It has been exceptionally warm so far this year. We haven’t had a lot of snow events yet and the weather has already hit the 70’s on multiple occasions. However, it is still too early to go out and do too much to your gardens, we could still face rather cold temperatures and possibly even snowy conditions yet this spring. So, I wanted to take the time to go over when the best time for garden preparations should begin.
Vegetable gardens are always a favorite of mine in the spring and summer for delicious homegrown crops. Potatoes and Peas can be planted in late March to early April. Other cool season crops should be planted in early to mid-April. We can start seeds for transplants for summer crops at this time. Begin seedlings 10 weeks prior to transplanting for slow growing plants such as broccoli, lettuce, and cabbage. Allow for 6-7 weeks of growth for new seedlings prior to transplanting for plants such as tomatoes, peppers, and eggplant. And you only need to plant those fast growing species such as cucumbers, squash, and the melons 2-3 weeks in advance of transplanting. Remember, transplanting should occur no sooner than mother’s day, which is May 8th this year.
Turf can be overseeded or reseeded from the end of March through the beginning of April. We still need to wait until then to overseed, because with this early warm weather it may cause some to germinate and cold night temperatures could kill those young plants. Be sure that you are buying certified weed free seed. The best grass choices for eastern Nebraska are either 100% tall fescue, 90% tall fescue with 10% Kentucky bluegrass, 100% Kentucky bluegrass, or 100% buffalograss as a warm season grass choice. Mixes are fine to use in Nebraska, but you want to make sure it is a good mix. If you purchase a mix, avoid any that contain annual bluegrass, ‘Linn’ perennial ryegrass, or ‘Kenblue’ Kentucky bluegrass. Crabgrass preventer should not be applied until later April when the soil temperatures have warmed up. Don’t use crabgrass preventer on newly seeded lawns until you have mowed 3 times on the newly seeded grass.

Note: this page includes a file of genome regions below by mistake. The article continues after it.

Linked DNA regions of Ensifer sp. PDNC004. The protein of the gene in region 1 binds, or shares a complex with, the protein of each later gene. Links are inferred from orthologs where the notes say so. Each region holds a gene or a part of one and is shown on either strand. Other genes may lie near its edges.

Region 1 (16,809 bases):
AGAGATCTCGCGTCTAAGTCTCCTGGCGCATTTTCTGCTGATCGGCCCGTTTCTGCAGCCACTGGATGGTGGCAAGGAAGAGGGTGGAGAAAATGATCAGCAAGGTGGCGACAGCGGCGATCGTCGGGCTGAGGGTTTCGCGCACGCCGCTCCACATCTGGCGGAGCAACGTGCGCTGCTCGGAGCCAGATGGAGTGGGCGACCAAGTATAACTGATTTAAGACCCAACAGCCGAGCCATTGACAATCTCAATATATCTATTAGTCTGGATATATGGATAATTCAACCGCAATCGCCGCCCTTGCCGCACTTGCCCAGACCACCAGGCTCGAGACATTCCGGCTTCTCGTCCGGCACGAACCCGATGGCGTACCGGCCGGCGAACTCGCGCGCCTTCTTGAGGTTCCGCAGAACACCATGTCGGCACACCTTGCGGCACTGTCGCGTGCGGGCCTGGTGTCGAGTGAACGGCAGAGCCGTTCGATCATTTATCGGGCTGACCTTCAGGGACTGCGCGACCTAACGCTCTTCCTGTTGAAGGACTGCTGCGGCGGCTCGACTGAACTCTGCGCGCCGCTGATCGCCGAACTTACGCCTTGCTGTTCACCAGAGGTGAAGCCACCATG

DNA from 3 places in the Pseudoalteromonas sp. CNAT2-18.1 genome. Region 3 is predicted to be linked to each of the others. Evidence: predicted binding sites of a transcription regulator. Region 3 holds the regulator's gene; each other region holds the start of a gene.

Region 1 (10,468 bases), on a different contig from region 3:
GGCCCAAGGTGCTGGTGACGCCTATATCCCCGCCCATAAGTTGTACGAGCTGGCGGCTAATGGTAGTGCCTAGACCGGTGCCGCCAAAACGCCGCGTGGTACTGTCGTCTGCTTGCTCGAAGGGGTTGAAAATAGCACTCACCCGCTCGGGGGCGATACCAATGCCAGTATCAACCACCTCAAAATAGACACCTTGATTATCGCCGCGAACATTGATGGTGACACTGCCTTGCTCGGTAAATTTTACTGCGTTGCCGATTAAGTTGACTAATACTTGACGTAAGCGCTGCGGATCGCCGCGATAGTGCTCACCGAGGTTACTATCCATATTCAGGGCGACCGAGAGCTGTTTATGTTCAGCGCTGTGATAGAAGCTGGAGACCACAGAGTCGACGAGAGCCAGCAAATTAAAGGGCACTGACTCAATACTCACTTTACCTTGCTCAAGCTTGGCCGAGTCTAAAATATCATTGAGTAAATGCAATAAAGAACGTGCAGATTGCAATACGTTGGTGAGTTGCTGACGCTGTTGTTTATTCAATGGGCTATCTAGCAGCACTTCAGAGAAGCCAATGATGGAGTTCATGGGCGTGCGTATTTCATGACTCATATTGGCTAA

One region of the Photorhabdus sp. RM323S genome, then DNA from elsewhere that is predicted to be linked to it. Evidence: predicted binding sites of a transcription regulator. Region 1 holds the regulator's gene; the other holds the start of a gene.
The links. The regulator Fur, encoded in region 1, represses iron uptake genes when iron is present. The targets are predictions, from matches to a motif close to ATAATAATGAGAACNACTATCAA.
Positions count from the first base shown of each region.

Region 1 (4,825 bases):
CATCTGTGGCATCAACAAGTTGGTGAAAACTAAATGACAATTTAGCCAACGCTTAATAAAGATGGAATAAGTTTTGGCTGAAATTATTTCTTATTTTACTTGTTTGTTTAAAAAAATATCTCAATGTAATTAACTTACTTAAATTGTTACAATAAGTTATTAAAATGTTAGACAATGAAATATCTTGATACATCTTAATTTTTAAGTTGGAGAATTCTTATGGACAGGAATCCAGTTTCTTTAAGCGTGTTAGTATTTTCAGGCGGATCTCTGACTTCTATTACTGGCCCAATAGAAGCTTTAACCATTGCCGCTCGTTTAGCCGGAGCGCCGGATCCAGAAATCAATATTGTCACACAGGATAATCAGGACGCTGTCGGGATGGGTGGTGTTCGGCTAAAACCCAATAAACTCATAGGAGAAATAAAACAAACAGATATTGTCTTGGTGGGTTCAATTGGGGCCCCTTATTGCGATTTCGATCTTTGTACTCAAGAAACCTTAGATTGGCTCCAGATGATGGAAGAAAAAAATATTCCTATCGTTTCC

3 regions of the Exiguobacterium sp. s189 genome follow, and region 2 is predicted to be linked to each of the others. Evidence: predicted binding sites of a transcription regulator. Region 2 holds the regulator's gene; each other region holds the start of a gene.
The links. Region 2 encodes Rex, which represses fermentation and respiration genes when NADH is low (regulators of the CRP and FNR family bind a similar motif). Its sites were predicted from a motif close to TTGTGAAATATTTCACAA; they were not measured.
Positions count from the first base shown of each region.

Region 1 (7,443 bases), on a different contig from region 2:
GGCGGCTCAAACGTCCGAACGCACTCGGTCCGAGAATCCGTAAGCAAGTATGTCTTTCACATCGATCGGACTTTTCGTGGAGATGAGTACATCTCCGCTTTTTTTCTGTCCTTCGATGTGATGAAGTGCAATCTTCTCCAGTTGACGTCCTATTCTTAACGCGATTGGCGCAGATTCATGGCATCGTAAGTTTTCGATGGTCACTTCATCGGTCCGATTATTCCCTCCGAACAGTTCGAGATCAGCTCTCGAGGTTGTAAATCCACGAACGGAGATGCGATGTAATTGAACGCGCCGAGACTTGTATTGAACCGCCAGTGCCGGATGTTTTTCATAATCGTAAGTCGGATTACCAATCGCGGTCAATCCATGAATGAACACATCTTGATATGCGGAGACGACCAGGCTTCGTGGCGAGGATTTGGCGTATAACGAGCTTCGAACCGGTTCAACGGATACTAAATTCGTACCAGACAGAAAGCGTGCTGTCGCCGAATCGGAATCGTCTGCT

Wait to uncover your perennials this spring. The mulch applied around the perennials in the winter is not meant to keep the plants warm, it is meant to keep the plants at a uniform temperature throughout the growing season. If you leave the mulch on in these warm days, this will help to keep your plants cold, and therefore, help them maintain their dormancy. The same goes with roses that were placed under rose cones in the fall. Leave those cones on as long as you can.
We may have plants that break dormancy early with all of these warm temperatures. This may cause some dieback on the branches or stems and most likely these plants will survive. The bigger problem will be with plants that fruit such as strawberries or fruit trees. If these plants break dormancy and start to bud their buds may be damaged by a freeze event and then the plants will not produce fruit. Fruit trees cannot be discouraged from this occurrence, which is why we often have problems with low or no fruit on peaches and apricots with a late freeze event.